Investing

Waiting to Invest Is Expensive

Waiting to Invest is Expensive

January 4, 2023

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The longer you wait to invest or prioritize your financial wellness, the more expensive it will be for you. As an investor, time is your greatest asset and best friend. The more time you give your money to be invested, the more the opportunity you give it to grow. The longer you give your money the time to grow, the less money you will need to contribute for the same eventual outcome. Waiting to invest will be an expensive choice!

There is never going to be a perfect time to invest. No perfect time to set your money aside and invest for your future. Life is always changing, and life gets more expensive as time goes on. And the more you can prioritize your financial wellness today, the better off you will be.

Keep in mind, I’m not only talking about beginner investors who haven’t started investing.

I’m also addressing those individuals who are investing up to the employer match and could likely do more. Those individuals who are making multiple six figure incomes and aren’t maxing out any of their retirement accounts. I’m talking to you too, friend!

Waiting to invest is expensive. Prioritize investing in income producing assets now and make it easier on yourself later.

Here are a few examples of how your choice of waiting to invest may require more from you in the future.

Assumptions:

  1. 3 individuals have a goal of reaching $1,000,000 by age 60.
  2. They invest in the stock market and get an average annual rate of return of 8%.
  3. Not taking into consideration any tax as a result of earnings.

Example 1:

  • Sadie is 25 years old and starts contributing to her employer provided 401K. With the assumptions noted above, she will have to contribute roughly $484 per month for the next 35 years in order to reach her $1,000,000 goal.
  • Total Contributions (money Sadie put in): $203,280
  • Total Growth: $796,720

Example 2:

  • John is 33 years old and starts contributing to his employer provided 401K. With the assumptions noted above, he will have to contribute roughly $954 per month for the next 27 years in order to reach his $1,000,000 goal.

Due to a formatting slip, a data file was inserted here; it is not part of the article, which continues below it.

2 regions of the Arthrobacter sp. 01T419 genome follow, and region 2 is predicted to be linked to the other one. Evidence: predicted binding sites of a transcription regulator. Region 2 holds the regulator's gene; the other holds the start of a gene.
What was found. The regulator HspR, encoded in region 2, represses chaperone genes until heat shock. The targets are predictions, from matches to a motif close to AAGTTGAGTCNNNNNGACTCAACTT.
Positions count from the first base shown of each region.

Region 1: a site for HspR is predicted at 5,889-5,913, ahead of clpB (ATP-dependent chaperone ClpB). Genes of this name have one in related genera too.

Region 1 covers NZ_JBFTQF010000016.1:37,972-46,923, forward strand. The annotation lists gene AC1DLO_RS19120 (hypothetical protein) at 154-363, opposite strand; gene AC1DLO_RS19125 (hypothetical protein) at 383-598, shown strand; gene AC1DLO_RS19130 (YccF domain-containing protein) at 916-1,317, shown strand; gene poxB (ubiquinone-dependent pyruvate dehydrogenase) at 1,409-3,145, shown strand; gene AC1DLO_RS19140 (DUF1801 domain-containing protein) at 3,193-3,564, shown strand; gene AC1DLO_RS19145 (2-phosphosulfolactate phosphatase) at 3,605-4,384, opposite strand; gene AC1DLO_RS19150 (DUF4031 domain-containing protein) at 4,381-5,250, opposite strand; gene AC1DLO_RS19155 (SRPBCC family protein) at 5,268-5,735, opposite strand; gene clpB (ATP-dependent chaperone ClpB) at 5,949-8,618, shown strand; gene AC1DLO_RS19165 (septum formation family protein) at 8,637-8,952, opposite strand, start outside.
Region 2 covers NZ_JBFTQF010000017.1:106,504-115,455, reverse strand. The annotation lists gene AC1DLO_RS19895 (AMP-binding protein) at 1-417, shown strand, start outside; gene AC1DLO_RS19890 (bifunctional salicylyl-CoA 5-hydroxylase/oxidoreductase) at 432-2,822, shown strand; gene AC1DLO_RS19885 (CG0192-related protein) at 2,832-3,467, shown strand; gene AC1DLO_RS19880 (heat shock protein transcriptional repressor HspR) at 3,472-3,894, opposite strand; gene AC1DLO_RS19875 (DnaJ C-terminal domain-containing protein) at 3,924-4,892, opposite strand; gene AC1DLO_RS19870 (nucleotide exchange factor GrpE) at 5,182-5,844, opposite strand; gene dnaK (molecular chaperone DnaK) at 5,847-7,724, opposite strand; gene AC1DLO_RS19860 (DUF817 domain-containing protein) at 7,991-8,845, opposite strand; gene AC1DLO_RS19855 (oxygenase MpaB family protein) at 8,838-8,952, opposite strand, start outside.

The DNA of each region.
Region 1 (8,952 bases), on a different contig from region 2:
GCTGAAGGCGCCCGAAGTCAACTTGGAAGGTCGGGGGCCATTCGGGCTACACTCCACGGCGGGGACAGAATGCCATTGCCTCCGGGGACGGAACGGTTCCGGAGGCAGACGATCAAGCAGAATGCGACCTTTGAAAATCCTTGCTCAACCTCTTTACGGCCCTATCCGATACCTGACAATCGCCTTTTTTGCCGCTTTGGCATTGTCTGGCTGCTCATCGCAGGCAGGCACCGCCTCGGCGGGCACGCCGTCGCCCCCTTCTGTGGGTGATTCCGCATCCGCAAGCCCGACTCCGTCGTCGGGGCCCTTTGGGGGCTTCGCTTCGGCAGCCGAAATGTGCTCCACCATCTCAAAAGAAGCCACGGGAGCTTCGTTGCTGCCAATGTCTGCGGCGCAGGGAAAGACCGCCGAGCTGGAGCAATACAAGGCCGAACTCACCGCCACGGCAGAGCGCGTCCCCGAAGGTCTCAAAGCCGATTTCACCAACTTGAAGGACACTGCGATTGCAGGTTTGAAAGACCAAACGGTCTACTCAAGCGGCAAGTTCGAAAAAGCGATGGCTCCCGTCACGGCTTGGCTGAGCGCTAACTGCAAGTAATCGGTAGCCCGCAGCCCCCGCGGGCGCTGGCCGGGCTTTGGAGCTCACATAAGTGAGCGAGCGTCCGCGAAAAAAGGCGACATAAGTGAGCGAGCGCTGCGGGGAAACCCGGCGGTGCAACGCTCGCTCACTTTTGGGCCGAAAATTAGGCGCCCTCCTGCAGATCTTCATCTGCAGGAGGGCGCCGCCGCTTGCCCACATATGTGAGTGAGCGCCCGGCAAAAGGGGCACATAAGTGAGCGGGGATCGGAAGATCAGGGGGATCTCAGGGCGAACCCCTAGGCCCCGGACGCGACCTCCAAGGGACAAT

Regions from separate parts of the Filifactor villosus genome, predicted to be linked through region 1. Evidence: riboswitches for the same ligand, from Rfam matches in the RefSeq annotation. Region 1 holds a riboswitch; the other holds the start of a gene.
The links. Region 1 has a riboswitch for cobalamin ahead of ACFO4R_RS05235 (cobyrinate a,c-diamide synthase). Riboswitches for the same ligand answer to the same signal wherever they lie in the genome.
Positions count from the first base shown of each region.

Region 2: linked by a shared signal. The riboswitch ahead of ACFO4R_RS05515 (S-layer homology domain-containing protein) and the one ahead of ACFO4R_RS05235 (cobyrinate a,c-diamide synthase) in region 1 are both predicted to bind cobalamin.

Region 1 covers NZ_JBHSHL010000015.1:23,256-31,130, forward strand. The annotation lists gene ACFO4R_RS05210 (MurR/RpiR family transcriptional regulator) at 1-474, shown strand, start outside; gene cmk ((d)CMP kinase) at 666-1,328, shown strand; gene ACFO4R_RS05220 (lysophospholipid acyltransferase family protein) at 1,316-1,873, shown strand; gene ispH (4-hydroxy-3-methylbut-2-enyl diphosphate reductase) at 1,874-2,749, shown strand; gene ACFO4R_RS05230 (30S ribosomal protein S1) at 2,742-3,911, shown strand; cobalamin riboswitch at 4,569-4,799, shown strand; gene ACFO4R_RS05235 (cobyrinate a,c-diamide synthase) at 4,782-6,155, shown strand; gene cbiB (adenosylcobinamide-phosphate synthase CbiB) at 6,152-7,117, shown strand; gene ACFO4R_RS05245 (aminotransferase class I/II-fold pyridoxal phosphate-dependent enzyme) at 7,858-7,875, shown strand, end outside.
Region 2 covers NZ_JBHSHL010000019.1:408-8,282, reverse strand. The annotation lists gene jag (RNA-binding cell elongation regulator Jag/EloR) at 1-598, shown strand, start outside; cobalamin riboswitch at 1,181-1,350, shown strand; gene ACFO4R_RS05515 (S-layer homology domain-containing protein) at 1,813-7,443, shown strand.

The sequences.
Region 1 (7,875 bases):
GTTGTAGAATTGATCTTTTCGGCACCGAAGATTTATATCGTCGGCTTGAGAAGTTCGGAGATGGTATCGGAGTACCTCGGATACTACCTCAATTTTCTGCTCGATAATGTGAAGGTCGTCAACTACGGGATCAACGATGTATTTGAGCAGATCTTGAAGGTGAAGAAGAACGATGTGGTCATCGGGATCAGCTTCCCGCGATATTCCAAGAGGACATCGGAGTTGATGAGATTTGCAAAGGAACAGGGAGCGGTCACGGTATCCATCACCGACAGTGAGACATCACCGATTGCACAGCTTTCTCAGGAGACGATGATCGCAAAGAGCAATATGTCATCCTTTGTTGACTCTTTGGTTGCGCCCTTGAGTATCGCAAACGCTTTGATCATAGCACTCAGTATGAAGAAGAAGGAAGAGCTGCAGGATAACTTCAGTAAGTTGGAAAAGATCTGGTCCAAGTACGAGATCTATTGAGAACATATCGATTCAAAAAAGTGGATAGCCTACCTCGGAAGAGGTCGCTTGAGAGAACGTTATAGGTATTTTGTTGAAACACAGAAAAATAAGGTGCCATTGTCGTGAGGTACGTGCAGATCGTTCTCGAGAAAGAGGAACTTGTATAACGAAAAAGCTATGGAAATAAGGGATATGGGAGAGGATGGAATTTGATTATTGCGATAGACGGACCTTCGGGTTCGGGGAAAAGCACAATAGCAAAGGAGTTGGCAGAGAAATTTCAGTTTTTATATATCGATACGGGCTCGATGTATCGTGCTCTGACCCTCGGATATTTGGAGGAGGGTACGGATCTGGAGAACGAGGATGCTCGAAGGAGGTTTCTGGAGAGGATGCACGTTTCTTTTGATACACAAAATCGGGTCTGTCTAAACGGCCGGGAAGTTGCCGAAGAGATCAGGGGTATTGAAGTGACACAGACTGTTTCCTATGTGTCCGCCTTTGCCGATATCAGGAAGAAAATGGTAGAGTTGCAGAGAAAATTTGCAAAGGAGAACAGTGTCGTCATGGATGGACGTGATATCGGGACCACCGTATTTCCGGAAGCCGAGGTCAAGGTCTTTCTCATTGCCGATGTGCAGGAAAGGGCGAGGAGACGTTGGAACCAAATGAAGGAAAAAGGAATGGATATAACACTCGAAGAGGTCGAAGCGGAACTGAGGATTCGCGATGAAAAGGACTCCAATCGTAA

• Total Contributions: $309,096
  • Total Growth: $690,904

Example 3:

  • Maya is 40 years old and starts contributing to her employer provided 401K. With the assumptions noted above, she will have to contribute roughly $1,821 per month for the next 20 years in order to reach her $1,000,000 goal.
  • Total Contributions: $437,040
  • Total Growth: $562,960

What you see here is the exact same outcome. Each of these individuals have an investment portfolio of $1,000,000 by age 60. But it took a lot more effort, likely more sacrifice, and MORE MONEY contributed the longer the individual waited to invest. Which is why you’ll hear me say, investing is more expensive the longer you wait.

The goal of investing is to provide your assets the ability to grow in excess of what they would have had you done nothing or simply kept your assets in a savings account. It will be imperative for you to give your money the chance to grow – no matter how much or how little you have to work with.

Here are 4 Ways to Easily Invest More of Your Cash- Consider the following….

  1. Increasing your percentage contribution in your employer provided retirement accounts
  2. Contributing to a Roth IRA or Consider the Backdoor Roth Method
  3. Opening a Taxable Brokerage Account
  4. Contributing to a Health Savings Account, if eligible

And of course, you have the option to invest in other income producing assets like Real Estate or Business Ownership.

And 4 Strategies to Help You Stay Consistent as An Investor in the Stock Market:

  1. Automate your contributions
  2. Dollar Cost Average into the market – invest a specified amount at specified time periods.
  3. Leave your emotions OUT of your investment strategy
  4. Create an appropriate investment strategy and allocation for yourself that will help you remain an investor despite the volatility in the market

There is simply no time like the present. If you’re a long-term investor, the more time you have on your side, the more opportunity you have for your assets to grow and likely the more cash flow you’ll have during retirement.

Resources:

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